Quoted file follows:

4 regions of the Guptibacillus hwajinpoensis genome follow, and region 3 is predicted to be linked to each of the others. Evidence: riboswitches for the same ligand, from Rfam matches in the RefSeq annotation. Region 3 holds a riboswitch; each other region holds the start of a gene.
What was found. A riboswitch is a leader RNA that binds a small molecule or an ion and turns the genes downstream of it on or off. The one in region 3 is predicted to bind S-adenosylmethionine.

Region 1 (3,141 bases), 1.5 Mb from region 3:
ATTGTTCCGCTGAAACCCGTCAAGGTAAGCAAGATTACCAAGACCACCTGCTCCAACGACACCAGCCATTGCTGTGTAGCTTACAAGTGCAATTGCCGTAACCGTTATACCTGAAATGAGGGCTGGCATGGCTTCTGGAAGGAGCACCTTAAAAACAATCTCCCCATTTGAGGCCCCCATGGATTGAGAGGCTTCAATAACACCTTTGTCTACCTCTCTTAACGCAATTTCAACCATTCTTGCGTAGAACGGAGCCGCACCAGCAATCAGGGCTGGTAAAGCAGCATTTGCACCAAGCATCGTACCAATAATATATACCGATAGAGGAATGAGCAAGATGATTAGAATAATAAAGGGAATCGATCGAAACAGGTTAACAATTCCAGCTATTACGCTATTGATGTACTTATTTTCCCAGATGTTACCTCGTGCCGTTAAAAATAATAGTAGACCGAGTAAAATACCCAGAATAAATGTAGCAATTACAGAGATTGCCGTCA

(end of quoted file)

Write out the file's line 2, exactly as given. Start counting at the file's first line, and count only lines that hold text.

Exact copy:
What was found. A riboswitch is a leader RNA that binds a small molecule or an ion and turns the genes downstream of it on or off. The one in region 3 is predicted to bind S-adenosylmethionine.